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NATIONAL QUALIFICATIONS CURRICULUM SUPPORT

Physics

Rotational Motion and Astrophysics

Numerical Examples

Andrew McGuigan

[REVISED ADVANCED HIGHER]

[pic]

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Contents

Numerical questions 4

Kinematic relationships 4

Angular motion 7

Centripetal force and acceleration 9

Moment of inertia, torque and angular acceleration 11

Angular momentum and rotational kinetic energy 15

Gravitation 18

Space and time 21

Stellar physics 23

Numerical answers 27

Kinematic relationships 27

Angular motion 28

Centripetal force and acceleration 29

Moment of inertia, torque and angular acceleration 29

Angular momentum and rotational kinetic energy 30

Gravitation 31

Space and time 32

Stellar physics 33

Numerical questions

Kinematic relationships

1. The displacement, s, in metres, of an object after time t in seconds, is given by s = 90t – 4t2.

a) Using a calculus method, find an expression for the object’s velocity.

b) At what time will the velocity be zero?

c) Show that the acceleration is constant and state its value.

2. The displacement, s, in metres of a 3 kg mass is given by

s = 8 – 10t + t2, where t is the time in seconds.

a) Calculate the object’s velocity after:

i) 2 s

ii) 5 s

iii) 8 s.

b) Calculate the unbalanced force acting on the object after 4 s.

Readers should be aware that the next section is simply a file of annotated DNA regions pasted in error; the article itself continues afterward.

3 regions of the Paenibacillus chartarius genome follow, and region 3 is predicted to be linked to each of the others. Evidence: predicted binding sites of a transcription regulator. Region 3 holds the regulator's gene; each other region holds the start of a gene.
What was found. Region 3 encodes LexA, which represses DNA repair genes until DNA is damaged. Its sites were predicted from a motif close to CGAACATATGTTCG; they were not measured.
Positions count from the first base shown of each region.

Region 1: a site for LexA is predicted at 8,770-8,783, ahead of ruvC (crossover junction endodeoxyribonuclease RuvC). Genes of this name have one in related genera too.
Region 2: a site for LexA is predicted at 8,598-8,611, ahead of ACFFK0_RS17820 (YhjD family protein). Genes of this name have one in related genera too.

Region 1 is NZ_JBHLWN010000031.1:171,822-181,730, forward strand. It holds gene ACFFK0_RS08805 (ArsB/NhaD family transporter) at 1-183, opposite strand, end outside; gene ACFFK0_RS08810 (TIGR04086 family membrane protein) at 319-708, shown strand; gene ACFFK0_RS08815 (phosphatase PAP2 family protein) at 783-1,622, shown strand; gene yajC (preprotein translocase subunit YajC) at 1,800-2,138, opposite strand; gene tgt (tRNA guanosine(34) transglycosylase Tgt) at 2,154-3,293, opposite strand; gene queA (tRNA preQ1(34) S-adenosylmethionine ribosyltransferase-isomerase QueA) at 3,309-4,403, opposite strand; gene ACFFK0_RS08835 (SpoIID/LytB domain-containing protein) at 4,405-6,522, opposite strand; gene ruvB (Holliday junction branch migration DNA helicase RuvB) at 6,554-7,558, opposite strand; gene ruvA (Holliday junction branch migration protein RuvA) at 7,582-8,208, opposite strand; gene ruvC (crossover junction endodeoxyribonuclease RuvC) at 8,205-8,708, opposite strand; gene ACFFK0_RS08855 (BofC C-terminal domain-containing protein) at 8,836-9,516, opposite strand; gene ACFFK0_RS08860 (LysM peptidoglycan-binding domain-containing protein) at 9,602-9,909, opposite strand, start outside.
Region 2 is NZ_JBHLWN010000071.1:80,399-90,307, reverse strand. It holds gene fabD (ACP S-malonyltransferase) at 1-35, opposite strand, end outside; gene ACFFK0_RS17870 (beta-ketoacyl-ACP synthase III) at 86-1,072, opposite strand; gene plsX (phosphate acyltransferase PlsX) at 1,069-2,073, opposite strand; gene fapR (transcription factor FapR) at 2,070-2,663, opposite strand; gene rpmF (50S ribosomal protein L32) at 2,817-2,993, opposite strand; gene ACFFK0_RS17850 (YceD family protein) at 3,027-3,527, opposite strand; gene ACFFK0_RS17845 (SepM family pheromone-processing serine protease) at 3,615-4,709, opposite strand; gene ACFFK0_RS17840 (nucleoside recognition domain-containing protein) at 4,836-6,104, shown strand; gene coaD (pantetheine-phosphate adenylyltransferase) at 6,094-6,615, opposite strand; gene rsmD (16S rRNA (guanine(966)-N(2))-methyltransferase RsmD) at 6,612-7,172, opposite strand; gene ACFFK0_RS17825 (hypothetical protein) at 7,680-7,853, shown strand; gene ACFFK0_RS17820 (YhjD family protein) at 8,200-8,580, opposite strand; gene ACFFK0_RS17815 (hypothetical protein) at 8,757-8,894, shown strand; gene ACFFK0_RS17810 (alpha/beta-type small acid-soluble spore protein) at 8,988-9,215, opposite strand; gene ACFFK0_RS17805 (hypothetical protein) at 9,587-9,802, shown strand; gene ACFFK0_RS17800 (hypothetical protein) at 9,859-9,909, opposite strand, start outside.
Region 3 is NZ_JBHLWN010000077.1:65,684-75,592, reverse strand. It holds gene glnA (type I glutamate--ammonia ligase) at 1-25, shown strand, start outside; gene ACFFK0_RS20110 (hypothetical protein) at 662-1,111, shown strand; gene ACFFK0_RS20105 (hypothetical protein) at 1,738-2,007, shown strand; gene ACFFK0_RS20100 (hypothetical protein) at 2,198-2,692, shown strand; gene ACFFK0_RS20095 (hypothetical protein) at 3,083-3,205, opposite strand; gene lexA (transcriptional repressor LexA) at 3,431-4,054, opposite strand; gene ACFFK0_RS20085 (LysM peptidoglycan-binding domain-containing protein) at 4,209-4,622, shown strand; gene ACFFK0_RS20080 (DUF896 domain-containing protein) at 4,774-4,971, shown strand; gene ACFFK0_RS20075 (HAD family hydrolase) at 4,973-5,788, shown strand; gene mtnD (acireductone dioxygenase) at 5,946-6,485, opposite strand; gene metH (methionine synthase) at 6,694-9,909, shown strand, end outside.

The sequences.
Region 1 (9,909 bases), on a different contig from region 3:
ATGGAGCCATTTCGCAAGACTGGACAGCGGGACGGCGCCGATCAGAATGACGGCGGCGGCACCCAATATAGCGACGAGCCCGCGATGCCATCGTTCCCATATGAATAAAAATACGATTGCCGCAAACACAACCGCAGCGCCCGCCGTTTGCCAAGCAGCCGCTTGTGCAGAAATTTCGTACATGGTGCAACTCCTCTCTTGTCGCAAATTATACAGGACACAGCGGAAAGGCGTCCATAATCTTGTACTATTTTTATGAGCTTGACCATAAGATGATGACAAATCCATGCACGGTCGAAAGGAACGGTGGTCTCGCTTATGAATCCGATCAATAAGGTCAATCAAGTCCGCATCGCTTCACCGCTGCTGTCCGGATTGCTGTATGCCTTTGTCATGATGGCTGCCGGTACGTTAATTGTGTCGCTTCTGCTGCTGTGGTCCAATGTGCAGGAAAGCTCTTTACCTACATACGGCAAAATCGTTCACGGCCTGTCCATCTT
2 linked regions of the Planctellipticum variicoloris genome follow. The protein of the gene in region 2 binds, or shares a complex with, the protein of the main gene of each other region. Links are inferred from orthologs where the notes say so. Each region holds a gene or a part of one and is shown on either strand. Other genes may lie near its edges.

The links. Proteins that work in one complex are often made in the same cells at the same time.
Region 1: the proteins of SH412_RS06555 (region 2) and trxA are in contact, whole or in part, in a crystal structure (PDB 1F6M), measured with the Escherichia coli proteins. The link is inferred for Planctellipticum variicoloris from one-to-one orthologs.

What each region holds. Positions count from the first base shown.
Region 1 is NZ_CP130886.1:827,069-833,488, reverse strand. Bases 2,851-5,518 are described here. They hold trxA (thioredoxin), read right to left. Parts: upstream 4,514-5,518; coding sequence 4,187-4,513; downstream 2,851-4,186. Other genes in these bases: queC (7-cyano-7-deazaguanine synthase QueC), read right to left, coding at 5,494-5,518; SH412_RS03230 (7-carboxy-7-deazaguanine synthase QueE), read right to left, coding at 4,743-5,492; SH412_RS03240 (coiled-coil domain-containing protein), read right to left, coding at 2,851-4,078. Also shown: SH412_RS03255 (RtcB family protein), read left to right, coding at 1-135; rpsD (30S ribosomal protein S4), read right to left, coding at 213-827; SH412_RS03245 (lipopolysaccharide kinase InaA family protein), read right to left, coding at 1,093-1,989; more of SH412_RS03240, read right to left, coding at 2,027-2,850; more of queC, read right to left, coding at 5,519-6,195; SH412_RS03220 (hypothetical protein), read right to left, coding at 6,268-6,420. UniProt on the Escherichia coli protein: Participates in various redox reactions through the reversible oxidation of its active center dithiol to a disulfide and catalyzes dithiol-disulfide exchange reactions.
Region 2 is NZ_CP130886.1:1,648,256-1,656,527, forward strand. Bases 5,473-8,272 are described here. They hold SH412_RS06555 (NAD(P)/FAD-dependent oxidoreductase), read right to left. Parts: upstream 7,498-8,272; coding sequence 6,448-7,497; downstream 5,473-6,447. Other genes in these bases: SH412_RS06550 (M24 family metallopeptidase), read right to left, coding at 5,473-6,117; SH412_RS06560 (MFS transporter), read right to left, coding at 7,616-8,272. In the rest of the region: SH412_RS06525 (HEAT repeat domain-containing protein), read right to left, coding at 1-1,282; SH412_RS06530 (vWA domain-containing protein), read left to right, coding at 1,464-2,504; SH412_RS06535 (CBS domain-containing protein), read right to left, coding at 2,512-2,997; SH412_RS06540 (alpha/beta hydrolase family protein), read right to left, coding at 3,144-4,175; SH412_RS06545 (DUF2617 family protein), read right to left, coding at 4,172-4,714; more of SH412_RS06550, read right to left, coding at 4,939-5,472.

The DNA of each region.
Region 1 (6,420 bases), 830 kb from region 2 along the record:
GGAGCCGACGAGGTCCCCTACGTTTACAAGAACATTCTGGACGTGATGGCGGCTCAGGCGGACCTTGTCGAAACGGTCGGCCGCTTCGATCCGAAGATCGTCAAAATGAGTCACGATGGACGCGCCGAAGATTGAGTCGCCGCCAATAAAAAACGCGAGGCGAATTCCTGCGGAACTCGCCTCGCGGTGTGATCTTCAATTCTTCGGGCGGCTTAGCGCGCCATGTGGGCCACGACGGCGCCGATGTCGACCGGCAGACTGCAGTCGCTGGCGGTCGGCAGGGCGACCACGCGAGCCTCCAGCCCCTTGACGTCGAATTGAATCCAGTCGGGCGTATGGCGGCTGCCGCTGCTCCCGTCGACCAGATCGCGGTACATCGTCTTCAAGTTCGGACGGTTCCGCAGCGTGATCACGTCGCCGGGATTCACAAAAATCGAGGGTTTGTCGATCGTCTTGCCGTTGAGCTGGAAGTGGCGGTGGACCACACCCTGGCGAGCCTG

c) Comment on the unbalanced force acting on the object during its journey.

3. The displacement, s, of a car is given by the expression

s = 5t + t2 metres, where t is in seconds.

Calculate:

a) the velocity of the car when the timing started

b) the velocity of the car after 3 seconds

c) the acceleration of the car

d) the time taken by the car to travel 6 m after the timing started.

4. The displacement, s, of an object is given by the expression

s = 3t3 + 5t metres, where t is in seconds.

a) Calculate the displacement, speed and acceleration of the object after 3 seconds.

b) Explain why the unbalanced force on the object is not constant.

5. An arrow is fired vertically in the air. The vertical displacement, s, is given by s = 34.3t – 4.9t2 metres, where t is in seconds.

a) Find an expression for the velocity of the arrow.

b) Calculate the acceleration of the arrow.

c) Calculate the initial velocity of the arrow.

d) Calculate the maximum height reached by the arrow.

6. The displacement, s, of an object is given by s = 12 + 15t2 – 25t4 metres, where t is in seconds.

a) Find expressions for the velocity and acceleration of the object.

b) Determine the object’s initial:

i) displacement

ii) velocity

iii) acceleration.